While making a meat-free burger taste like a beef patty represents a challenge for food technologists, making it bleed like meat might have seemed to many, until very recently at least, an impossibility. The scientists at Impossible Foods found it could be done, and the marketers chose branding which sought to reflect the technological achievement, perhaps rejecting Improbable Burger as rather prosaic.

That Impossible Foods’ use of soy leghemoglobin, or heme, to mimic the bleeding of red meat was not universally greeted as a technological master-stroke, as it may have been in other sectors, but with some suspicion, should not come as a surprise. Food is different from other products. Being risk-averse about consuming something unknown is essentially evolutionary. That said, visiting a Burger King is, or should be, a very somewhat different experience from the experimental foraging of early man. 

Food safety regulations in most markets may provide sufficient reassurance to counter an instinctive wariness on the part of consumers but how companies communicate with consumers about such ingredients is probably just as important. It is too early to judge whether Impossible Foods has made mistakes in how it has introduced heme to consumers. Notwithstanding the media coverage, it is likely to receive greater direct scrutiny by consumers now it is being launched in retail.

Heme has received GRAS (generally recognised as safe) certification from the US Food and Drug Administration, which came as no surprise to Professor Mark O’Brian, Chair of the Department of Biochemistry at the Jacobs School of Medicine and Biomedical Sciences, University at Buffalo, New York, and a renowned expert in the study of heme. “The quantity of heme in our blood system is equivalent to over 1,000 Impossible Burgers, and so I am not surprised that animal testing of leghemoglobin showed no negative health effects. Heme is present in meat and so there is nothing really new about heme in food. The structure and biochemistry of leghemoglobin is well-understood, and thus there is no reason to think that it will be different than heme proteins that we routinely eat.”

Impossible Foods has sought to balance achieving desired product characteristics with the risks introducing an unknown ingredient to consumers might pose. While consumers appear to have given plant-based products some leeway on clean-label criteria because of the positive comparison with meat and dairy, they may be more demanding when it comes to the introduction of novel ingredients.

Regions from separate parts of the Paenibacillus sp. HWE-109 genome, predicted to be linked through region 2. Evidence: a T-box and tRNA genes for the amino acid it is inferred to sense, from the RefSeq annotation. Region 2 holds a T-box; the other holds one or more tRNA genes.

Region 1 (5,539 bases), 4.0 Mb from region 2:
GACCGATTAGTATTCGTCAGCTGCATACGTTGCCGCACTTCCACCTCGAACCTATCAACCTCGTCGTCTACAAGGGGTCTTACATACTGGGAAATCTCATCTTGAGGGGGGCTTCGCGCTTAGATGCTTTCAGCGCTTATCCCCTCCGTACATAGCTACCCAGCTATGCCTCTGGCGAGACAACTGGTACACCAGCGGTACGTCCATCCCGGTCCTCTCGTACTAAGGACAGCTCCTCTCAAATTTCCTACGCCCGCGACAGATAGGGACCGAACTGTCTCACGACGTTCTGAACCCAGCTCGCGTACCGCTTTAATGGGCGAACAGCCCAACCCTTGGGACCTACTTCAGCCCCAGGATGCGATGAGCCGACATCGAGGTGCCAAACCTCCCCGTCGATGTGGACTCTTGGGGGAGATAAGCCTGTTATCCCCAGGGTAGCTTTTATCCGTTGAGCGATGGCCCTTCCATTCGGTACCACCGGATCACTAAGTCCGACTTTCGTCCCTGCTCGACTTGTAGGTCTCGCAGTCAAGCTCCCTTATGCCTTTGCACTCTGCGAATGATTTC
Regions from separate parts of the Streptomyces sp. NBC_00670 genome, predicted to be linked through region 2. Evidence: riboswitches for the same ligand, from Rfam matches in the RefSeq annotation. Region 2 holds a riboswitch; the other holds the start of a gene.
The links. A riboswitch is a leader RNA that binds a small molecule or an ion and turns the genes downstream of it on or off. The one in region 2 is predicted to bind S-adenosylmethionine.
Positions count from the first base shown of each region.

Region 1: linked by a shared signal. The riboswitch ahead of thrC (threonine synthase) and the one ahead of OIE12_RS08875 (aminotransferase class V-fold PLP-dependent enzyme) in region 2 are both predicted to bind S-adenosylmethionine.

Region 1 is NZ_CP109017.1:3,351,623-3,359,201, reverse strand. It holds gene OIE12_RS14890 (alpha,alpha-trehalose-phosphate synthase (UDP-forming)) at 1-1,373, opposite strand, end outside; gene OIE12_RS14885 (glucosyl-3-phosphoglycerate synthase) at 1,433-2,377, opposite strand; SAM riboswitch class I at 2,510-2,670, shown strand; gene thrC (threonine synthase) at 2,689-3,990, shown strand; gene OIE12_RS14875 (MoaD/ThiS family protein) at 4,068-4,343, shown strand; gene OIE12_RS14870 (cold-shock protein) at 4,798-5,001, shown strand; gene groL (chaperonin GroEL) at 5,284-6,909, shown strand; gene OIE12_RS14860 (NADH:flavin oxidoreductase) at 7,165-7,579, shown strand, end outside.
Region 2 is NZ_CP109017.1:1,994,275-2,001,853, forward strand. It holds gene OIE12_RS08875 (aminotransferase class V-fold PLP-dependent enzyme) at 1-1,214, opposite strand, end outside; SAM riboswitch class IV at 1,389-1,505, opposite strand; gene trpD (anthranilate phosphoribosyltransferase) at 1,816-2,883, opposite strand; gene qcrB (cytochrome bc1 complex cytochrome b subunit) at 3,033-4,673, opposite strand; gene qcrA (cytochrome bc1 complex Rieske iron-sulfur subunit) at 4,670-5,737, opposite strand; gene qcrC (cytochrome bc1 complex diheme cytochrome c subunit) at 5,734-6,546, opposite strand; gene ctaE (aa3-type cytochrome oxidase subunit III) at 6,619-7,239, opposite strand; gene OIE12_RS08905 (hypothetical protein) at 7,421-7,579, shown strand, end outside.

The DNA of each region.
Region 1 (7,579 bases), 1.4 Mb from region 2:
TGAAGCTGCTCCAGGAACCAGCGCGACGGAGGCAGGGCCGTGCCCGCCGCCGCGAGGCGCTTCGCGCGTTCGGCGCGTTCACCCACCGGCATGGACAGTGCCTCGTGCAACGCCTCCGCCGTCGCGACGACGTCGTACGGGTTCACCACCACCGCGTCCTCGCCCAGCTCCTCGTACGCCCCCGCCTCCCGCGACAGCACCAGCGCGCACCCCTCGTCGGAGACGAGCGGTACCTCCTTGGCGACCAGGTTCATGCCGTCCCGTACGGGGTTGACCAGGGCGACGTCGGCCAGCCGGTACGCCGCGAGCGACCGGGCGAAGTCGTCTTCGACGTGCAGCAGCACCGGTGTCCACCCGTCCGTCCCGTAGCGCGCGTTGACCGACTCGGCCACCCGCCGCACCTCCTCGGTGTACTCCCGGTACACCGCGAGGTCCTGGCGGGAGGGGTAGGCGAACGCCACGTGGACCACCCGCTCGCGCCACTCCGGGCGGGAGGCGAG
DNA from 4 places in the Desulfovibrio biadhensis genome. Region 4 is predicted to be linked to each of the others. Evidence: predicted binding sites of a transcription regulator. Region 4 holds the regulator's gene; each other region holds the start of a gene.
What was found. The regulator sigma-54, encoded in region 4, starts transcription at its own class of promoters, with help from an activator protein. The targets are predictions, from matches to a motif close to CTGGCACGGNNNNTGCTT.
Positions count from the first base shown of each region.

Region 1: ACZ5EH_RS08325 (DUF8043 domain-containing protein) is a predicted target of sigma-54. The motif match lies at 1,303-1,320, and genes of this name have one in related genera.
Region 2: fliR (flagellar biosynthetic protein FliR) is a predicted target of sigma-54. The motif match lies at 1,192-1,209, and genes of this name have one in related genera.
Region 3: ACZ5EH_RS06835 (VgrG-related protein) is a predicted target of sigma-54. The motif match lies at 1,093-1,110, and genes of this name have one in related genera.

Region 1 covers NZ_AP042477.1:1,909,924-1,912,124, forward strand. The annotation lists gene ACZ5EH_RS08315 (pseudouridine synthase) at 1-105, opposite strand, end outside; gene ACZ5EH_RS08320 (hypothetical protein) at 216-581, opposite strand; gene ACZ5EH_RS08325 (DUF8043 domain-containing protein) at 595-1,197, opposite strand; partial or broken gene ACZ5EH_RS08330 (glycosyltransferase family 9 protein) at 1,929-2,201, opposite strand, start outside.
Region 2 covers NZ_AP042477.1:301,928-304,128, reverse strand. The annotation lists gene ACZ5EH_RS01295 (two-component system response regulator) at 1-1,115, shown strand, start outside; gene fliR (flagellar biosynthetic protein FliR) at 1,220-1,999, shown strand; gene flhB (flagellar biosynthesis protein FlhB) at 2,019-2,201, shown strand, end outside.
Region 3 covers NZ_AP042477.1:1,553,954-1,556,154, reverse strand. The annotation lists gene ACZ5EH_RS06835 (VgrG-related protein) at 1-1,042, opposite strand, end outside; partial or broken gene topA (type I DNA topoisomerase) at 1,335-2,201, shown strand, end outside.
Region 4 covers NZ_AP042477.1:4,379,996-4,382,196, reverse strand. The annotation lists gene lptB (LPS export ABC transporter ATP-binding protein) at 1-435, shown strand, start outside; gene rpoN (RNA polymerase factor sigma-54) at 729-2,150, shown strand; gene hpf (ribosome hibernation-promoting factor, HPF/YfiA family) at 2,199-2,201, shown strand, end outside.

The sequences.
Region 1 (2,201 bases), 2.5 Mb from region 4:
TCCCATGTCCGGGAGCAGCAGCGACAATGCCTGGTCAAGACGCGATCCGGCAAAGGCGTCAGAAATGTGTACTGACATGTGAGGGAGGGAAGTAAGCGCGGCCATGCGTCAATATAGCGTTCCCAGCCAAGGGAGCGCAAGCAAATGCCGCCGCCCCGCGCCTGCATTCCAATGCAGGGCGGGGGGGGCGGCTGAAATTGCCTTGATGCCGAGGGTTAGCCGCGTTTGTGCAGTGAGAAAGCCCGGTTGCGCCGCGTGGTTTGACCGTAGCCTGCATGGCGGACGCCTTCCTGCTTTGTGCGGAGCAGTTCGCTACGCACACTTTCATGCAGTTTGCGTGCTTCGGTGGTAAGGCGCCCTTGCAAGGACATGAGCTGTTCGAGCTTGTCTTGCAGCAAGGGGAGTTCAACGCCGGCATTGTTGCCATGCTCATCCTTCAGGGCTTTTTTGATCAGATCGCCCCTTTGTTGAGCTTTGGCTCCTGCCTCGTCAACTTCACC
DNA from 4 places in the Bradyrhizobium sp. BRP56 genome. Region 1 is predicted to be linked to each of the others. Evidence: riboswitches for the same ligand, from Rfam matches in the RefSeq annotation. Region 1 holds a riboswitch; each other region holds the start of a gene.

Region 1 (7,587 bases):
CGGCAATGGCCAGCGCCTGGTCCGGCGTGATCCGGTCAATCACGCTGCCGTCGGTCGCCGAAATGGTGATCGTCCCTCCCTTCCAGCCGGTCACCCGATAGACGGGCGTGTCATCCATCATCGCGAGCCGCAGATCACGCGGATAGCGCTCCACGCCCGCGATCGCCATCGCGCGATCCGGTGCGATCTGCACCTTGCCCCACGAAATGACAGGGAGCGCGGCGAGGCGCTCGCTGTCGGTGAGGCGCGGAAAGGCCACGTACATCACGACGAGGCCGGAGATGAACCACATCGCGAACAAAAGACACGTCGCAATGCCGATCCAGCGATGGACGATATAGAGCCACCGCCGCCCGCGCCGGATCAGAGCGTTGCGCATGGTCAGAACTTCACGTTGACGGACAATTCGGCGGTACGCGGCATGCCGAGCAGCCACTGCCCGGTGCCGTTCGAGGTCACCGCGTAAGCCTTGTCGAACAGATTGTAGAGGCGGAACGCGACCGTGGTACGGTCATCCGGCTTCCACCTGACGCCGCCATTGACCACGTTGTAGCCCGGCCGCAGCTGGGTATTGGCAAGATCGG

Simon adds: “I believe I feel like we need all solutions on the table, and PBFA is technology-agnostic. We just feel like whatever solutions that are out there to solve this problem we’re in favour of. But at the end of the day the consumer will decide if they accept the technology in these foods. I mean every food is some kind of food science. It’s just a matter of degree and novelty, and that’s really going to be a marketplace decision.”

Heavy lifting

Products like the Impossible Burger, functioning as an entry point into plant-based for meat consumers, could have an important role to play in encouraging consumers to try plant-based meat alternatives. 

The changes in global agriculture and land use required to meet climate objectives, as outlined in two reports from the Intergovernmental Panel on Climate Change (IPCC) over the past 12 months, is dependent on nothing short of a transformational shift in protein consumption, specifically requiring consumer uptake of a plant-based diet on a massive scale and corresponding growth in the plant-based protein market globally. In other words, the plant-based protein category will be required to do some heavy lifting in relation to climate and food security goals. 

Groundbreaking innovation may be key, so ensuring consumers are correctly informed about new technologies or ingredients, and not misled by a disproportionate reaction to issues. “Certainly, fear of the unknown can inhibit innovation, and both the scientific community and food producers have to do a better job at educating the public,” Prof. O’Brian suggests. Moreover, he warns: “We cannot assume that clean-label goals are in sync with solving problems of climate change and food security.”

Scepticism about heme, not least within the plant-based foods sector, may be as much due to the fact that it is genetically engineered. Impossible Foods attracted further controversy when it chose to source GM soy for the Impossible Burger. In the plant-based category, GM is a particularly sensitive issue, which Prof O’Brian regrets.